Russia’s invasion of Ukraine has become one of the most televised wars in recent memory. It feels surreal, like something out of a computer game, and yet it’s really happening. The truth of the matter is that it has vast human and economic consequences that are being felt across different sectors around the world.
Another trending topic during these historic times is how decentralization and control of financial systems have played vital roles. For what it’s worth, many governments may have to rethink their stances on the adoption and implementation of cryptocurrency, as well as how it should be run in respect to matters of national security.
The ongoing invasion of Ukraine by Russia, has the world holding its breath, unable to look away. The U.S. and other countries are currently walking on eggshells because it could lead to a World War, which nations are trying to avoid; so they have taken the most peaceful approach to justice they can manage – financial sanctions.
These sanctions are designed to cripple Russian decision-makers, power players, and the Russian banking system at large.
Further reports indicate that many countries, including the U.S. and Japan, have cut ties with the Russian economy and businesses, even moving to revoke the access of Russian financial institutions to the SWIFT payment system.
Likewise, private-sector payment giants Mastercard and Visa have blocked many Russian financial institutions from accessing their networks. As sanctions continue to roll in, it is safe to say that the Russian economy is bearish at the moment, and the “bear” is angry.
What the Russia-Ukraine War Means for the Hybrid Crypto Economy
Coming back to the main point of contention, and away from the traditional structures of economy and finance, the invasion of Ukraine by Russian forces has become a defining moment for the crypto economy with clear geopolitical ramifications for the crypto economy and cryptofinance in the wider context of global conflicts.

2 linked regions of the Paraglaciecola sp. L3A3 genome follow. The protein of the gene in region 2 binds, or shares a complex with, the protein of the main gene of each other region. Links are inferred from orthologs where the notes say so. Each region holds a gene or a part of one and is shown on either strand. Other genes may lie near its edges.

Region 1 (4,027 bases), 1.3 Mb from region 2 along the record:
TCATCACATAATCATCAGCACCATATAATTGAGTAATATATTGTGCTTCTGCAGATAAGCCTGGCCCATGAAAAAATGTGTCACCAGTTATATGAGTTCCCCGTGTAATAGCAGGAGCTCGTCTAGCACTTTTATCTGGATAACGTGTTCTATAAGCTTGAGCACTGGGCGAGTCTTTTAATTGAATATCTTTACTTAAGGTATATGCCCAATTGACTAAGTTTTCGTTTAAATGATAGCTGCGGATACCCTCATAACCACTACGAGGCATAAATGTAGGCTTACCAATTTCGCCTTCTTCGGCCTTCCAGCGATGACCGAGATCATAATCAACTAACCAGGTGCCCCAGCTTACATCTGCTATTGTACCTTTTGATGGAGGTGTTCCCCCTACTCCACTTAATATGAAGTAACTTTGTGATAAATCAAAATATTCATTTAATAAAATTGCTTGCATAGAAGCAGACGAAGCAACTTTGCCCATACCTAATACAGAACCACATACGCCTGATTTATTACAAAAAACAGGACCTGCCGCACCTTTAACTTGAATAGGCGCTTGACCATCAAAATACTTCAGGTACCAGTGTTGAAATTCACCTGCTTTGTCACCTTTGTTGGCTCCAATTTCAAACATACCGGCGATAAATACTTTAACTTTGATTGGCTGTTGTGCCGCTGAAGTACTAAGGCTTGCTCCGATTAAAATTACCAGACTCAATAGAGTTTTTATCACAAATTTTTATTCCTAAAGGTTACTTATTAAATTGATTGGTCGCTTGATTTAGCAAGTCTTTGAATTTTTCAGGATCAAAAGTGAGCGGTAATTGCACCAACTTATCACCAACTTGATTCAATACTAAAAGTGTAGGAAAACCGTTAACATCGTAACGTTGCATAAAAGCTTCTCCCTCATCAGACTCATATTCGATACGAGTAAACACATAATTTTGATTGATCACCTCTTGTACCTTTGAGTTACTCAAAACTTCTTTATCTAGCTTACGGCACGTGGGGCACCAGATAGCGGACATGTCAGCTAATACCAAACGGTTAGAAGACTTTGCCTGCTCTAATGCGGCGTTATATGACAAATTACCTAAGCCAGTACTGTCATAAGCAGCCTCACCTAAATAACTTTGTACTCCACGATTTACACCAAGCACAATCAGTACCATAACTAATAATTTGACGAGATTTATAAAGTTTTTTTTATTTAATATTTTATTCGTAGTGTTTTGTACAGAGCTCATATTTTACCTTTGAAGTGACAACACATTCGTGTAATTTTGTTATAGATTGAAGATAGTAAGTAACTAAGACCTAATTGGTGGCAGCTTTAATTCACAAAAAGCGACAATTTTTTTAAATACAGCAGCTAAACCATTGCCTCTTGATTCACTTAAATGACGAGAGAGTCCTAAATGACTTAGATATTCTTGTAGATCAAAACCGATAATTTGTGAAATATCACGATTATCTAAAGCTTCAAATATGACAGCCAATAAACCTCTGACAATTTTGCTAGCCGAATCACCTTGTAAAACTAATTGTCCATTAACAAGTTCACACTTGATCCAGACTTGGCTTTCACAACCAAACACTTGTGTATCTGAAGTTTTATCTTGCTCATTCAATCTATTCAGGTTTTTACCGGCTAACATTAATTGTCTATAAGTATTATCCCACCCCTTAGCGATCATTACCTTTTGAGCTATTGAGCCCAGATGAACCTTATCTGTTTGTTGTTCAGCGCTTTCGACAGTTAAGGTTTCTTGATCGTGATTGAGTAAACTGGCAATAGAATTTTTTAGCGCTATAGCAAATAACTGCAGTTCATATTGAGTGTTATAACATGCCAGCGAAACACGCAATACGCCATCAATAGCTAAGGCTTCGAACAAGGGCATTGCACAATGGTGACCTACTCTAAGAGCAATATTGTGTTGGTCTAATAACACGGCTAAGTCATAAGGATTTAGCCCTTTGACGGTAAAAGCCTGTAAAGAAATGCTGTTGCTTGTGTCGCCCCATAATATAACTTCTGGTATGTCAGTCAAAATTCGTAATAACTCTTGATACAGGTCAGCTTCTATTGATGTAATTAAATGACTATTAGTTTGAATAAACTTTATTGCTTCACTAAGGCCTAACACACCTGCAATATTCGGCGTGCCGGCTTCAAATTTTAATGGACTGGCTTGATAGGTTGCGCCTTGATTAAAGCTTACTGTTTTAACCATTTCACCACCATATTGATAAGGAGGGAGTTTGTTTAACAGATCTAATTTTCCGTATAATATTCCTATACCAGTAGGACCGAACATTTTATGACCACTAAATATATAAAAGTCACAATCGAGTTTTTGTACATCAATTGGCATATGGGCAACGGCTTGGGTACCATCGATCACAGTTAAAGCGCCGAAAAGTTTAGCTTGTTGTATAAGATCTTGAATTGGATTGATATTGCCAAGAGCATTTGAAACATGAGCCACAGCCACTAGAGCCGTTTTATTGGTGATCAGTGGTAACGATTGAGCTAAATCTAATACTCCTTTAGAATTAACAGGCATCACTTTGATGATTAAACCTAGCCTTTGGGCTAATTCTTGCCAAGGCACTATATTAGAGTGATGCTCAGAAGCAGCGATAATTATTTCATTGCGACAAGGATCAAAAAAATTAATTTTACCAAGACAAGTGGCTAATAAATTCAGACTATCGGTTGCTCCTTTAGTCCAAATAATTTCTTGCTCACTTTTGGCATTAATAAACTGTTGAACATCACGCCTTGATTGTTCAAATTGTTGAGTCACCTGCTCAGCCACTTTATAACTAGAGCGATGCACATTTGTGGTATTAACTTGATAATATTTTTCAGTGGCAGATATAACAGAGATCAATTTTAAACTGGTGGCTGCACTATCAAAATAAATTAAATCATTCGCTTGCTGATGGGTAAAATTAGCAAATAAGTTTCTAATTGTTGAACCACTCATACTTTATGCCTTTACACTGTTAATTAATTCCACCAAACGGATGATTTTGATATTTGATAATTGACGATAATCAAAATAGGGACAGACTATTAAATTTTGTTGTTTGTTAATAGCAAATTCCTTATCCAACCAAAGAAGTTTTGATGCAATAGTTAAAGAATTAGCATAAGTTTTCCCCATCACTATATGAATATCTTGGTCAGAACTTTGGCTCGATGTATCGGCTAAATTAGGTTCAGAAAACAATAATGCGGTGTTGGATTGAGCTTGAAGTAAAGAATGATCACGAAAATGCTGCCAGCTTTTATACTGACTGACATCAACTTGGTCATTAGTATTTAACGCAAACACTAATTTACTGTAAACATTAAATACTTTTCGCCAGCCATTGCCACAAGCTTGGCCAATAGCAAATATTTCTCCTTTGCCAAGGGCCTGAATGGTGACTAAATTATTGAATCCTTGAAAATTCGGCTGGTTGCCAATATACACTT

Interestingly, many see the ongoing war as the first challenge of its kind for the emerging crypto industry. Ukrainians have been receiving aid in the form of cryptocurrency donations, while Russian oligarchs are exchanging their wealth into cryptocurrency to avoid them being frozen or confiscated.
Ukraine’s Vice Prime Minister Mykhailo Fedorov appealed to centralized cryptocurrency exchanges in a tweet on February 27th to freeze digital wallets linked to Russian addresses to prevent Russia making financial transactions and payments through alternative means.
Now, to comprehend why the ongoing trend is a big deal, the structure of cryptocurrency exchanges and how they could potentially be used as an evasive tool capable of enabling countries like Russia (in this context) to bypass financial sanctions imposed upon them must first be understood.